Settling back in his training home of Los Angeles after spending the bulk of the COVID-19 pandemic lockdown in Ireland, Stevie McKenna was preparing for Saturday’s bout against Damian Haus when he got a call. Junior welterweight champion Josh Taylor was heading into Las Vegas and he needed some sparring. He didn’t need to ask “The Hitman” twice.

“Once Josh Taylor got in, he wanted some work, so I headed down to Vegas and got some quality work in with him,” said McKenna, who also spent some time moving around the ring with heavyweight champ Tyson Fury. “He has a big unification fight, and it was great work.”

It’s a good life for the 24-year-old McKenna. In fact, if it wasn’t his day job, you might call it the equivalent of a fantasy camp for a boxing fan. Sparring with Taylor, and the likes of Vasiliy Lomachenko and Ryan Garcia, meeting legends like the original “Hitman,” Tommy Hearns and Julio Cesar Chavez, it’s experience few, if any, of McKenna’s opponents past, present or future can boast. But it is still a job for McKenna, and while the training will push him to the limit, that makes fight night all that much easier. So don’t expect to hear him saying he needs rounds. He’s fine with the way things are going.

“I've got a lot of experience in the gyms,” he said. “Any training camp, I can do up to 150 rounds of sparring, and when I go in to fight, I go and try to make it an early night and try to get the guys out of there. I'm getting all the work I need in the gym. I've been sparring with world champions for the past couple years since I was in America and I've gained invaluable experience against top guys and I know what I'm capable of. So when I go into the fight, I just go in there to hurt and get the job done.”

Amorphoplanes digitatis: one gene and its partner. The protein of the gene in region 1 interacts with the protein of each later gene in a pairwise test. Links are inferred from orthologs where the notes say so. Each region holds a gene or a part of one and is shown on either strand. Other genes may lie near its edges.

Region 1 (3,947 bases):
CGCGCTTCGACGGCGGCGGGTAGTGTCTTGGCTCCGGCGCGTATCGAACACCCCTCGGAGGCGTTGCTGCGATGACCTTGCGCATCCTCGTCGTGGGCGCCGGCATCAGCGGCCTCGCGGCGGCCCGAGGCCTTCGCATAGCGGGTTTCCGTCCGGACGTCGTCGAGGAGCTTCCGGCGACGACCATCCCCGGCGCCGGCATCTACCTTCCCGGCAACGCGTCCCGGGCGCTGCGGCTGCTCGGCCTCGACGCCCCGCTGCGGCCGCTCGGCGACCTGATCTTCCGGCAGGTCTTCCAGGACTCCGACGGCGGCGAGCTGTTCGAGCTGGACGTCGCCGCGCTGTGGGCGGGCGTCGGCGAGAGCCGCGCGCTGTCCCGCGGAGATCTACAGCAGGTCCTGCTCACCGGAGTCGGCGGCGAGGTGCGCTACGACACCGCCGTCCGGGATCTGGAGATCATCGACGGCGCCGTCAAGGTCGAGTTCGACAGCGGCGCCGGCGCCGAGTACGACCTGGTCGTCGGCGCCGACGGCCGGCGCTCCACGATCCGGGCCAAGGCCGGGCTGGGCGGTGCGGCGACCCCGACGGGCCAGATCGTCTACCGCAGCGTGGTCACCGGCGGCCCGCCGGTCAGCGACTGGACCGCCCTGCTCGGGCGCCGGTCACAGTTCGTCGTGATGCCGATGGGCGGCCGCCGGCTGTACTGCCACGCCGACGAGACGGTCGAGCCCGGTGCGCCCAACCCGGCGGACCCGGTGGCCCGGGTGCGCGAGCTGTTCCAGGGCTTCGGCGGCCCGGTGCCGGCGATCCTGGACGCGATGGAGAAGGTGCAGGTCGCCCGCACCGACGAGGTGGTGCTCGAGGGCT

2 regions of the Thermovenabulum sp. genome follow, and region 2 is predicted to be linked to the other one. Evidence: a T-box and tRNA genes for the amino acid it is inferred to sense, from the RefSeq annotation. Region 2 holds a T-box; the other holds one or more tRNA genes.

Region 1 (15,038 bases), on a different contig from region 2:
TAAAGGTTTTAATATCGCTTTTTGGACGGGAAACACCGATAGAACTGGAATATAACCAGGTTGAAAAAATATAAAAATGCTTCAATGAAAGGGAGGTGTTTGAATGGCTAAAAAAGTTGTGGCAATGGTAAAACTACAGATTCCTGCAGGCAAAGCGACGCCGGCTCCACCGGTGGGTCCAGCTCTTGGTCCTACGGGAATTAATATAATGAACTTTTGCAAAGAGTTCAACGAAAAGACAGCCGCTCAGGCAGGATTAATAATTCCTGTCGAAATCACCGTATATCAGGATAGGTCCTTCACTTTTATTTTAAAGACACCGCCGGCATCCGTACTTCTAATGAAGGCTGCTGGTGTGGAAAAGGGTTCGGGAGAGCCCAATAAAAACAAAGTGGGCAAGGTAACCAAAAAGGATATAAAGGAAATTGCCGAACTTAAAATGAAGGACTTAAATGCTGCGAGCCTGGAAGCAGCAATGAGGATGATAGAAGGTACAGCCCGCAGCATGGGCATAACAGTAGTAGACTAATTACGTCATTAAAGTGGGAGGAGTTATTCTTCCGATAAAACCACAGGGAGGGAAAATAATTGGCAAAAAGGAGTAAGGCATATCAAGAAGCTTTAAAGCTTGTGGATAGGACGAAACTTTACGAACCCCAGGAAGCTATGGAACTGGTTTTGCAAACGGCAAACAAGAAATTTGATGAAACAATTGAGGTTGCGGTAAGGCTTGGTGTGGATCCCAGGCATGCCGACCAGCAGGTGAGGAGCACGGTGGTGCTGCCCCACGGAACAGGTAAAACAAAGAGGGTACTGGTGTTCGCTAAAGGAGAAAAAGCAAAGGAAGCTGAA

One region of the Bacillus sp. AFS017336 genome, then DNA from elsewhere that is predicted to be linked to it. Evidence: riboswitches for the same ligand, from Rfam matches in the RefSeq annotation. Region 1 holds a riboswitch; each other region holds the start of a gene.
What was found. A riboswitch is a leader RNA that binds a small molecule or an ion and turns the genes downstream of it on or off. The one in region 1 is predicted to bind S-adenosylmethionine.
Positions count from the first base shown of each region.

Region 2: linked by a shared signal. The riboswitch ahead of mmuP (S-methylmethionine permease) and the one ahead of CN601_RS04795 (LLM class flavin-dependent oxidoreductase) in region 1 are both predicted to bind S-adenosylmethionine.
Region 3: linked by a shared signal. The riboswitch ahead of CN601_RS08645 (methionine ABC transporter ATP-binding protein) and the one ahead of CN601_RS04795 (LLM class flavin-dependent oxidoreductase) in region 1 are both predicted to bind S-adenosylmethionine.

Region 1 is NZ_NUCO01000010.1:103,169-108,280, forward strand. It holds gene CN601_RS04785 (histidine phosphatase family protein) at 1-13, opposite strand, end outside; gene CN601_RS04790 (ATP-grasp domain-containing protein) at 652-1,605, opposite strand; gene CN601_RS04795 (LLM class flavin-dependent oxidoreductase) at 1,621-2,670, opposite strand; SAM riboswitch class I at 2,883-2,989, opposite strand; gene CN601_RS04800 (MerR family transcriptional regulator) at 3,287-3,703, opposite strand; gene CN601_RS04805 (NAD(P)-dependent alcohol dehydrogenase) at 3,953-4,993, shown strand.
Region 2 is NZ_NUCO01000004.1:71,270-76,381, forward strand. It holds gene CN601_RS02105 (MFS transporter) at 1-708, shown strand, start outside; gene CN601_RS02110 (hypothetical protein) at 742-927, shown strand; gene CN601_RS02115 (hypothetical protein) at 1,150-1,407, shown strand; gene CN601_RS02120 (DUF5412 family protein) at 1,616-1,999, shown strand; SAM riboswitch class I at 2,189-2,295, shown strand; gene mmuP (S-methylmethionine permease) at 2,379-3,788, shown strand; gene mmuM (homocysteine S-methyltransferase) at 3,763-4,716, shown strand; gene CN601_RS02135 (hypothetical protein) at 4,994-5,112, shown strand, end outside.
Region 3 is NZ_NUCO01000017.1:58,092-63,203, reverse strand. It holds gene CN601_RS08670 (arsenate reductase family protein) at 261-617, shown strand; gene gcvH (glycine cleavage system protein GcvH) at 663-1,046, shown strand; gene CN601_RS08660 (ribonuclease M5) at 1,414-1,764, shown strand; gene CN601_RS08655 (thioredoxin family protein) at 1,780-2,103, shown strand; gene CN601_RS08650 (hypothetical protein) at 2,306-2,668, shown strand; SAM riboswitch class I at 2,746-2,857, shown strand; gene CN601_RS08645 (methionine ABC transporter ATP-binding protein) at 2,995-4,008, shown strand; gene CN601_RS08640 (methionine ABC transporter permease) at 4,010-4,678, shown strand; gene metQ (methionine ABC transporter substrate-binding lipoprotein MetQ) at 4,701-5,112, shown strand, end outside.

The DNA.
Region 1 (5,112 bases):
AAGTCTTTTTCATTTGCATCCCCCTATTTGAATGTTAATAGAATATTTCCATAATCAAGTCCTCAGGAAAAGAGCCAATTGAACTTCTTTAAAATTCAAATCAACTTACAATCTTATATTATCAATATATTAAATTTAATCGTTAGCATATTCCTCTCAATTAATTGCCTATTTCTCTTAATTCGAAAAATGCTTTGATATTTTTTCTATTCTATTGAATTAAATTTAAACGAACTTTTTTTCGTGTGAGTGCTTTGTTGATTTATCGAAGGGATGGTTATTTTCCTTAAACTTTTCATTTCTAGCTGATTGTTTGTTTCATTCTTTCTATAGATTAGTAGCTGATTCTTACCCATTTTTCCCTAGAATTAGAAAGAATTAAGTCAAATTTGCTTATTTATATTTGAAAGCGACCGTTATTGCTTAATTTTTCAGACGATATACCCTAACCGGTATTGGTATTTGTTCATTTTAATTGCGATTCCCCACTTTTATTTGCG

So far, so good for McKenna, who is 7-0 with seven knockouts. It’s an impressive run, even though he hasn’t been in with any world beaters yet, but it’s early days for a young man who has shown the potential to make some noise at junior welterweight and welterweight in the coming years. As for the power, well, that’s the real selling point at the moment.

“I always carried power and I knew that once I made the change to the pro game that I'd knock guys out,” said McKenna. “And I always had my eyes toward the professional game. My dream was always to become a professional and a win world titles. So even growing up, I would take those guys out of there with a savage approach.”

Since turning pro in 2019, nothing’s changed, and though the pandemic stalled the momentum of many in the fight game, McKenna didn’t skip a beat, as he stayed in the gym back in Smithborough and fought three times.

“Nothing changed,” he said of 2020. “We go into a training camp in January and it doesn't end until December. We're always in the gym, no matter when it is. I get great work in with (brother) Aaron; me and Aaron spar with each other a lot with my dad coaching us, so we learn a lot from each other.”

Aaron McKenna is making waves in the pro game as well at 11-0 with seven knockouts, and while the two are inseparable and coached by dad Fergal, work is work, and when it’s time to spar, the brothers get down to business. 

“We were sparring with each other every day and it was savage sparring with us,” said McKenna of the lockdown work with Aaron. “We don't hold back on each other, but we also learn from each other. We've very competitive, no matter what it is, so we're always trying to get better than each other and improve. And with our dad behind us, we make the perfect team, so it's really good.”

And if that phone rings, expect the McKenna family to always answer.

“We’re a great team,” Stevie said. “We've been all over the world together since we started boxing and we're gonna go the whole way to the top together.”